“This high regard is reflected in the fact that UC lecturers enjoy some of the best pay, benefits and working conditions in the country, and a level of employment stability that only a select few universities in the nation offer their lecturers,” the release said.
According to both Iatarola and Dr. Michael Calderón-Zaks, who has been a lecturer with the Sociology Department since 2018, contingent faculty lecturers often take home an average of $20,000 per year.
Iatarola’s annual pay/appointment cuts outweigh the set yearly 3 percent to 5 percent raises; she has been forced to triple her workload since 2018 in order to recoup that payment. The job instability also pushed her to accept a San Diego State University instructing position for this academic term.
“The University’s push for constant growth […] means that my class sizes from 2018–2020 have nearly doubled while my pay has decreased by 17 percent every year,” Iatarola said. “The longer a lecturer is here, technically, if they work with the same department, teach the same classes, the lower their annual take-home pay will be.”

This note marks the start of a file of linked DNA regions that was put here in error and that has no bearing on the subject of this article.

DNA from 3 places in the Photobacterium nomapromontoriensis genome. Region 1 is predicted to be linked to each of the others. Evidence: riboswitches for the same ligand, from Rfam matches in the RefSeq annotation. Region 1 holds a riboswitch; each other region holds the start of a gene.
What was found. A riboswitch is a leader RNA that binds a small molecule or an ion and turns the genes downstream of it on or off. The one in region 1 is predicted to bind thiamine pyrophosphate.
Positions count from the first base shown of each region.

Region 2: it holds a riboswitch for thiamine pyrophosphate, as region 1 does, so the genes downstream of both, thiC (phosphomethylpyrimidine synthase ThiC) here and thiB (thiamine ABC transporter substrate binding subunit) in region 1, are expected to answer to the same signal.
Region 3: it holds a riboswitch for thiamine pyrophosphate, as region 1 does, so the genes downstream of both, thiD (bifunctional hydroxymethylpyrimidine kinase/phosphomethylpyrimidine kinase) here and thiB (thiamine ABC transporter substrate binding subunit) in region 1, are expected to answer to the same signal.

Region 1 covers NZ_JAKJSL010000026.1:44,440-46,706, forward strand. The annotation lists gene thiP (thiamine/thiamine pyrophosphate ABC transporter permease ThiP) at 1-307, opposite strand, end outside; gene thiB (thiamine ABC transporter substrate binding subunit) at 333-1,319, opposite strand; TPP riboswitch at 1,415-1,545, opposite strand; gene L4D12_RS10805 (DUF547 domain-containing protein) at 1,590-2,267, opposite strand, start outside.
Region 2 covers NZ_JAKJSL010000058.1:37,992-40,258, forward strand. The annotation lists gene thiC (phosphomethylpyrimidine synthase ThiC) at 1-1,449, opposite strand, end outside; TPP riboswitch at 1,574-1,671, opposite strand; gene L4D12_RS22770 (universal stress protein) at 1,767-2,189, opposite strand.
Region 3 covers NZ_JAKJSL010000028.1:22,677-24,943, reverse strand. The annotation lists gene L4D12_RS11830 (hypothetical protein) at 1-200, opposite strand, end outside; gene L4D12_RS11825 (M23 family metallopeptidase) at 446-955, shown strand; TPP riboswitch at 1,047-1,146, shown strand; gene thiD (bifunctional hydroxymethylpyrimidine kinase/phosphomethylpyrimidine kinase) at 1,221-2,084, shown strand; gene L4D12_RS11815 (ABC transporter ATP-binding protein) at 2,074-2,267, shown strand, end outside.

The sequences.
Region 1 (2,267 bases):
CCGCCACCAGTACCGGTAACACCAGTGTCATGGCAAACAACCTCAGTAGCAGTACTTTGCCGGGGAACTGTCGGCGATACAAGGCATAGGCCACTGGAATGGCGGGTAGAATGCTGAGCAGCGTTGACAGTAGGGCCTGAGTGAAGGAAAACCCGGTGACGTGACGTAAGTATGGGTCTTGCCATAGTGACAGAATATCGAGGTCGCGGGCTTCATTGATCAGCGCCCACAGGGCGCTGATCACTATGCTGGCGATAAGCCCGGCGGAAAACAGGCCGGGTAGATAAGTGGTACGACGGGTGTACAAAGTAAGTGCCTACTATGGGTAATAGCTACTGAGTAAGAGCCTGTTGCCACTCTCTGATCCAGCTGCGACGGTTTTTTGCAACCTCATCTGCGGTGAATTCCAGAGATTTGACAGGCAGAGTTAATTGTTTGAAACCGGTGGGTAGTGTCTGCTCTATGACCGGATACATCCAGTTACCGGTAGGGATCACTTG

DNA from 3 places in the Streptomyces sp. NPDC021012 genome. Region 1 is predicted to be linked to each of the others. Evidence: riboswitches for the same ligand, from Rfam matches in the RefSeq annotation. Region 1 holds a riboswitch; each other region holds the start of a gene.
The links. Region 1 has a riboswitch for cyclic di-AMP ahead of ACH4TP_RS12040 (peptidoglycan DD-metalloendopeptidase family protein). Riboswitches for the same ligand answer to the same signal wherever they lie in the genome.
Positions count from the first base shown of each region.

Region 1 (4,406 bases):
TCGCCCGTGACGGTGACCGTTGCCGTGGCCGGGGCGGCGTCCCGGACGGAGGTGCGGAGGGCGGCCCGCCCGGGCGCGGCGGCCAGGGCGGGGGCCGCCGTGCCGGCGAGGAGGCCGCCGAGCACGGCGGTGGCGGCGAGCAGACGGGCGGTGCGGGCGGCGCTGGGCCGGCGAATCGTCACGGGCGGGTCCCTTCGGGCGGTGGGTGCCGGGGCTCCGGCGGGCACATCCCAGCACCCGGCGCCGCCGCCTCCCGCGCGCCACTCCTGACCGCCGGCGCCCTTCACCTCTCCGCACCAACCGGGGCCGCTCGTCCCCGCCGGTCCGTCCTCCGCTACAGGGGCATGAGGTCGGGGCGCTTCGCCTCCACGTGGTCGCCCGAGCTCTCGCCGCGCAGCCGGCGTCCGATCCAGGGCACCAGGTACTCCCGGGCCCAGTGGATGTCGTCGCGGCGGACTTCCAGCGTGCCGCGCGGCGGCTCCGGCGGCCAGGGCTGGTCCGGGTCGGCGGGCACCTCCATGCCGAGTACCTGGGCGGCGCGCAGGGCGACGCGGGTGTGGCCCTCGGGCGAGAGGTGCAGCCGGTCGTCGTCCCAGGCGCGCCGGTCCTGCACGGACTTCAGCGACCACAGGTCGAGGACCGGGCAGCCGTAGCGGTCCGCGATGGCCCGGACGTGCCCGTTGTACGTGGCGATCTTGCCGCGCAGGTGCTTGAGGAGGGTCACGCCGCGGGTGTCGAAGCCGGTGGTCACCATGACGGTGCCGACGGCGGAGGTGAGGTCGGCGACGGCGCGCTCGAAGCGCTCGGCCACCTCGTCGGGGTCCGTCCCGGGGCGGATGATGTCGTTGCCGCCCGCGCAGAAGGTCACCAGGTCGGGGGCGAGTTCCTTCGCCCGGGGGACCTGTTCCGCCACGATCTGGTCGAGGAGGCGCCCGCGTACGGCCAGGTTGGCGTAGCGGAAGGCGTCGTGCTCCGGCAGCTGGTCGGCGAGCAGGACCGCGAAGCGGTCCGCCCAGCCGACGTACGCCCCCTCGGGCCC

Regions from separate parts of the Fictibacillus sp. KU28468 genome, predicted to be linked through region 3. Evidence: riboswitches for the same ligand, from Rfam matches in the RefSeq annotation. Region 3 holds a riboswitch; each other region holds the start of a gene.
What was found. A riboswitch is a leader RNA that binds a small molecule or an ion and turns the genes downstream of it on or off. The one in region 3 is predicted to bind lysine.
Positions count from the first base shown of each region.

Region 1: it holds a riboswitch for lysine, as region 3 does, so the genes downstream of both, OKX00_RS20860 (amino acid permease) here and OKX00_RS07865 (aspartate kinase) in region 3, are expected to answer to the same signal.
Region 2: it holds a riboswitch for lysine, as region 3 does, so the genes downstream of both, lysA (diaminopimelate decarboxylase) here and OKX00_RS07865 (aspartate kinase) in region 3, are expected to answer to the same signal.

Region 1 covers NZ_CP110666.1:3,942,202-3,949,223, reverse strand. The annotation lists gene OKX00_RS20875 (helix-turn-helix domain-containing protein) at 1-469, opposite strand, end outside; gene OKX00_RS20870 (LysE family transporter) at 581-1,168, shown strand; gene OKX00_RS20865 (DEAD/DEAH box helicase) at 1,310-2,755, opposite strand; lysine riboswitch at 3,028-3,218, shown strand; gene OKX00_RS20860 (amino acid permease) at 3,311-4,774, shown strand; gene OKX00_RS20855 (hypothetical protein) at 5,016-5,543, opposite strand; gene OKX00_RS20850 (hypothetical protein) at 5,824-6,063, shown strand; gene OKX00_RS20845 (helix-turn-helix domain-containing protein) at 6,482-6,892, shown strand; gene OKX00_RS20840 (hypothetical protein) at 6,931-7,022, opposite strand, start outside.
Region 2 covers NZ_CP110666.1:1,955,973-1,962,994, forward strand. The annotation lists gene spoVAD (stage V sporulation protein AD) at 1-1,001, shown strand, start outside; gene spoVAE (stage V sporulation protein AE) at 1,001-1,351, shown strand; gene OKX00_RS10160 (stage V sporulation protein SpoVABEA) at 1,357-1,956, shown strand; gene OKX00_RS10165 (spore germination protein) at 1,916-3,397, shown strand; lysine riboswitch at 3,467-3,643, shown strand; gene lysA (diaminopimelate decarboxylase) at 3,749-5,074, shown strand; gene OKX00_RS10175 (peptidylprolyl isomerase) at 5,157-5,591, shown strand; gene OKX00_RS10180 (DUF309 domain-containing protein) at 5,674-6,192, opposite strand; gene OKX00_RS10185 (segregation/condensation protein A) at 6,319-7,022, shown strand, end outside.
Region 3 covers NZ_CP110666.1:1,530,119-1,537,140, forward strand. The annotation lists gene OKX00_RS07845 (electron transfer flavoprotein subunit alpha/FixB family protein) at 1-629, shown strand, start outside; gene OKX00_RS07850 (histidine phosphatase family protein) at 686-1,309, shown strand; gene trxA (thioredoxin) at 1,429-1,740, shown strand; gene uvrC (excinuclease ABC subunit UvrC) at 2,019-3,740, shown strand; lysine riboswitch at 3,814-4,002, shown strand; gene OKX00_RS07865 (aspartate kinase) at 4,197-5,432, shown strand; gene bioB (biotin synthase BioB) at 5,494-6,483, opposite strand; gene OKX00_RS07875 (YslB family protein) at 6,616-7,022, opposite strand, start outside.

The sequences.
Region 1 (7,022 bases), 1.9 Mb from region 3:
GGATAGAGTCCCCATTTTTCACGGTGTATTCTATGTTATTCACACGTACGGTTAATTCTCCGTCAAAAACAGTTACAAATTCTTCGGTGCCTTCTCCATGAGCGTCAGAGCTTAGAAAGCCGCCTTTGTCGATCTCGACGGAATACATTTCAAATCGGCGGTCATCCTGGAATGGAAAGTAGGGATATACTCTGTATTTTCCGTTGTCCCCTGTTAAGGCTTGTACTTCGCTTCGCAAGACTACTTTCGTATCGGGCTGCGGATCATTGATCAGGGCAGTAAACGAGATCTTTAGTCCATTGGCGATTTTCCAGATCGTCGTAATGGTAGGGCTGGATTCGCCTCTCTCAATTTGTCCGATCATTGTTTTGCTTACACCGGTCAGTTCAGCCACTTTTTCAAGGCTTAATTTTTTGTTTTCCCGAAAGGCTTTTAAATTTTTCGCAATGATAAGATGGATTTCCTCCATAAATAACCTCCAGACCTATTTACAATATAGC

When a lecturer reteaches a course, the University cuts the lecturer’s appointment time by 17 percent due to the belief that teaching the same course requires less preparation. However, Iatarola has had to remake entire course curriculums to keep her content relevant.
“The last time I taught the two courses that I’m teaching right now, specifically New Media, Youth, and Democracy [COMM 114D], I taught this course my first quarter as a lecturer in March of 2018,” Iatarola said. “This predated the George Floyd murder, this predated Black Lives Matter, revolutionary protests across the globe, so if I were to recycle any material from 2018, I’d miss an entire social movement […] That’s egregious to the student population.”
Strom expressed her frustrations with the University’s failure to live up to their claims of stand-out employee conditions, as well.